The next day Robles sent him a sales contract which specified the funds from the sale would be held in escrow. Per the contract, no fees were to be paid up front. At closing, the net proceeds would be wired to the seller's bank account. The offer price was acceptable, so the seller signed the contract and sent it back to Robles.

A few days later, a woman named Jordan Parker called the seller informing him she had been retained by Regency Resort Services to act as the settlement agent on the sale of the timeshare. When the seller asked her what company she was with, she replied Chicago Title.

Parker explained the process by which the transfer would take place and informed the seller he needed to wire $2,250 to pay for the title search. Knowing his contract said no fees would have to be paid up front, the seller asked Parker why she was requesting he pre–pay for this service. She told him he would be reimbursed at closing, but the buyers were requiring the search as they needed to confirm he owned the timeshare membership. Parker told him she would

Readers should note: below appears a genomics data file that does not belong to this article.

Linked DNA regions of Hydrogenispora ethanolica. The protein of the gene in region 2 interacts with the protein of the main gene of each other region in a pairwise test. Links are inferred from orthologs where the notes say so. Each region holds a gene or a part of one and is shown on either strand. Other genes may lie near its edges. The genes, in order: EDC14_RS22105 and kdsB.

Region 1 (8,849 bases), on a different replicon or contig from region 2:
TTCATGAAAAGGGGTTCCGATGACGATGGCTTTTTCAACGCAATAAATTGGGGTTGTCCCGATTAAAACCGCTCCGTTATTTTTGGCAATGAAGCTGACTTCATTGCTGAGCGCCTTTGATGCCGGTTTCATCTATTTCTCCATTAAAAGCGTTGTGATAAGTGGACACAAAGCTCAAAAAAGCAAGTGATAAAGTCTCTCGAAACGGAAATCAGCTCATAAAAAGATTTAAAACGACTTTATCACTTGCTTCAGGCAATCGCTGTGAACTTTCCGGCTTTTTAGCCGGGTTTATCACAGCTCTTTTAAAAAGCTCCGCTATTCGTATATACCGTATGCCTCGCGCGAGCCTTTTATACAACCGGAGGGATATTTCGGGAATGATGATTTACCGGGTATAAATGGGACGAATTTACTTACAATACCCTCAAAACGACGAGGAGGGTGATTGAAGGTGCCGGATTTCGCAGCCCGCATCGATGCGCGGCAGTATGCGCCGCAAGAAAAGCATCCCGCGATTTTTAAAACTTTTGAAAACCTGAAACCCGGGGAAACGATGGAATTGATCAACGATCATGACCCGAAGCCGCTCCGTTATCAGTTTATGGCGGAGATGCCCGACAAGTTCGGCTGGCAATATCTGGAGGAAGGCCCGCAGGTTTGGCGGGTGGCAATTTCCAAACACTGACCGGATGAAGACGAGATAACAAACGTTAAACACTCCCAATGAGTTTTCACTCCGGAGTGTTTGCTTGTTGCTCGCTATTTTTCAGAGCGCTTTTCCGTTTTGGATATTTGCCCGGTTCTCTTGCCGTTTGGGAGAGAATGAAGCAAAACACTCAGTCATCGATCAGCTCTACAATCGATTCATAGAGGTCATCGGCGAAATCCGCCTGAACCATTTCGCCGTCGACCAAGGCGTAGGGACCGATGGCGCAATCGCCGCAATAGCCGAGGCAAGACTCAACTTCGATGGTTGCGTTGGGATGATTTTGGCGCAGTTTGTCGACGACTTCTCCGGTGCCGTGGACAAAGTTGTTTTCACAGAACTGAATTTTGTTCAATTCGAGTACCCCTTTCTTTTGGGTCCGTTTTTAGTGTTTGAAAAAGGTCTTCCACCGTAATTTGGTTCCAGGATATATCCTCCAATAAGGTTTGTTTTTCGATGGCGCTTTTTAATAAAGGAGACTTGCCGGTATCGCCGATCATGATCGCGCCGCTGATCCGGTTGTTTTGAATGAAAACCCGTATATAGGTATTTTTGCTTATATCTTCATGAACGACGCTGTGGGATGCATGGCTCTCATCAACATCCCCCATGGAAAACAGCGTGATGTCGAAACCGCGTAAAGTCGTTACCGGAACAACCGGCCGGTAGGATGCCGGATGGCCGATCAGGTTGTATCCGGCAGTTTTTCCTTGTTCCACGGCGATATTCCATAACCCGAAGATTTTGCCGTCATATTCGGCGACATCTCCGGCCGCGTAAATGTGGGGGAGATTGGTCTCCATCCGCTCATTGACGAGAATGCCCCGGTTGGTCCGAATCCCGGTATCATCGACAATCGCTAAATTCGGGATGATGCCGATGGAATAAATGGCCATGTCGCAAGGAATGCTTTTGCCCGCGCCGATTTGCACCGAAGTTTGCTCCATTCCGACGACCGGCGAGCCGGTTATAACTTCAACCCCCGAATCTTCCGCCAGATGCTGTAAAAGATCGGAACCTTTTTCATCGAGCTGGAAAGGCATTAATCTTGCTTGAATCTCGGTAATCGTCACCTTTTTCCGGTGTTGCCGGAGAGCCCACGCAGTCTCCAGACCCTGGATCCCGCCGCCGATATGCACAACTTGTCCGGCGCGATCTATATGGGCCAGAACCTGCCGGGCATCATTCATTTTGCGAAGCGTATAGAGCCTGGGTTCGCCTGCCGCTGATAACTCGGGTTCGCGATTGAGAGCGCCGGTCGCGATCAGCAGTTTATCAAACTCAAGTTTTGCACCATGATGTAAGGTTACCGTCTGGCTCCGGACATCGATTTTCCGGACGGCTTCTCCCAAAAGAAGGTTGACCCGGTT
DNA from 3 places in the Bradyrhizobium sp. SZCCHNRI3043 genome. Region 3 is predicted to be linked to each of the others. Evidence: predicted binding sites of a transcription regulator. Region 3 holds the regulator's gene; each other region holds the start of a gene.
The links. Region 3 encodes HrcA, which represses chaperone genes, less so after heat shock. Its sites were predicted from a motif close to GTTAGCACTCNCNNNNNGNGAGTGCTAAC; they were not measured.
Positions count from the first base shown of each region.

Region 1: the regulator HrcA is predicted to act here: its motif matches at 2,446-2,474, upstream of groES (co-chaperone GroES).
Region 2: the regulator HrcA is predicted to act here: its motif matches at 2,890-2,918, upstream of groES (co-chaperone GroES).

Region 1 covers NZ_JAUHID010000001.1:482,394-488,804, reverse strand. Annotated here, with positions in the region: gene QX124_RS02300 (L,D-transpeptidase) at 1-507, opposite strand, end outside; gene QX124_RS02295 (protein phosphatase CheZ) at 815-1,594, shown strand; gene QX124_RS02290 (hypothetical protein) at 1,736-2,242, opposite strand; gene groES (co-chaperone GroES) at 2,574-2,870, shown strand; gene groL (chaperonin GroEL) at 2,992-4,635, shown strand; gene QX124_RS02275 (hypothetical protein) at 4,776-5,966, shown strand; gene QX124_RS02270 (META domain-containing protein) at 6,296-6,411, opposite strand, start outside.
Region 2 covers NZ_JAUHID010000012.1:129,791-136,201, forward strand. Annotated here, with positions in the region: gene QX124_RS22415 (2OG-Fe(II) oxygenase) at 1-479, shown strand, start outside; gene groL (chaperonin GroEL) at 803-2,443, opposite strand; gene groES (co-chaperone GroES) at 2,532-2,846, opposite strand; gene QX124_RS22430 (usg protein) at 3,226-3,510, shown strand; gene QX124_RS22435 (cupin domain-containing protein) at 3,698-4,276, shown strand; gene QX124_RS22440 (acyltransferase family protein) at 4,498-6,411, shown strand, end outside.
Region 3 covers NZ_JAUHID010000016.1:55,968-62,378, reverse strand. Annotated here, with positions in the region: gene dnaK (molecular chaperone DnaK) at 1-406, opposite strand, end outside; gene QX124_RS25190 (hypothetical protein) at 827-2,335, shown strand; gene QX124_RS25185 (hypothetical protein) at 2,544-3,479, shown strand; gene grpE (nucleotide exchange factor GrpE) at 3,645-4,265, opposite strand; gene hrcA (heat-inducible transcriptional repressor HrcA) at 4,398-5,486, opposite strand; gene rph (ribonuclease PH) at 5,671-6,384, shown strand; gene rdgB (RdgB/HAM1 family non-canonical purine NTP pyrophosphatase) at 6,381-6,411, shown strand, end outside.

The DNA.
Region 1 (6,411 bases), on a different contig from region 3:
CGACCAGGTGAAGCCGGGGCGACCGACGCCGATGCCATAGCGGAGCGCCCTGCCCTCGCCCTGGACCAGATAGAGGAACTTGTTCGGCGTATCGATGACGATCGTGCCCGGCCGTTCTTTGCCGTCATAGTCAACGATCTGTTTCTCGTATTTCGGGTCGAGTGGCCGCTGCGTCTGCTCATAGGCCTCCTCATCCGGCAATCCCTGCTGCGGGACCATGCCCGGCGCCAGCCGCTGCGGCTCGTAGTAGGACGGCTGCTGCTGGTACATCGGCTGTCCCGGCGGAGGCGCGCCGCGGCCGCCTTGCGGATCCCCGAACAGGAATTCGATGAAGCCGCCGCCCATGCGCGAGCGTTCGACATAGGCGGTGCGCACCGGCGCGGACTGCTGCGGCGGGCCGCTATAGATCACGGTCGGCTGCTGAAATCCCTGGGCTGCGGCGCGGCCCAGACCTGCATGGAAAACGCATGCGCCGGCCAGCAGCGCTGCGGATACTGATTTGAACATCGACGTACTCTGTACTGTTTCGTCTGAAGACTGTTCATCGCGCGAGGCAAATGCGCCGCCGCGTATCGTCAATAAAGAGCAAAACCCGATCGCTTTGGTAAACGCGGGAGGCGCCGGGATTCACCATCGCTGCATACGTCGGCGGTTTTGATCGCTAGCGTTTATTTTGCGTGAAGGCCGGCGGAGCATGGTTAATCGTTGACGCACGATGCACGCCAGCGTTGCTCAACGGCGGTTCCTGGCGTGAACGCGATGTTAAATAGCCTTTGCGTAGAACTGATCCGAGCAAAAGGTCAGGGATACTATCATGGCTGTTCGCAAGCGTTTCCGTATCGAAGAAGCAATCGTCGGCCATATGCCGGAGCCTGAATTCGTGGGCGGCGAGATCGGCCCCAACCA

e–mail him all of the documents needed to transfer the property, including wire instructions for the payment of the title search. As promised, four documents arrived shortly after they hung up the phone.

The first document was the Escrow Agreement which was on the letterhead of Chicago Title. It included the address and contact information of one of our offices located in Chicago. The Escrow Agreement was pre–signed by Michael Webster who held the title of settlement director at Chicago Title & Escrow. The second document was a copy of their Customer Satisfaction Guarantee Policy which said, "If, for any reason, you are not 100% completely satisfied with your transaction due to a misrepresentation or error on our part or forfeiture or Breach of Contract by the Renter/Buyer, you will be entitled to a full refund of our Service Fee as well as all Commission paid to the Rental/Resale Company you are using for this transaction." The Policy was also on Chicago Title letterhead. The third document was a letter on Chicago Title letterhead, signed by Parker, which reflected the costs and net proceeds the seller would receive from the sale. It contained the same address as shown on the Escrow Agreement, and Parker's e–mail address and phone number. The last document was the Wire Transfer Form which provided the bank and account information to wire the title search fee of $2,250. The seller immediately noticed the account was in the name of an individual, Rafael Barajas Gomez, and the receiving bank was in Mexico. The seller decided to do further research on Chicago Title & Escrow before sending any money or signing anything.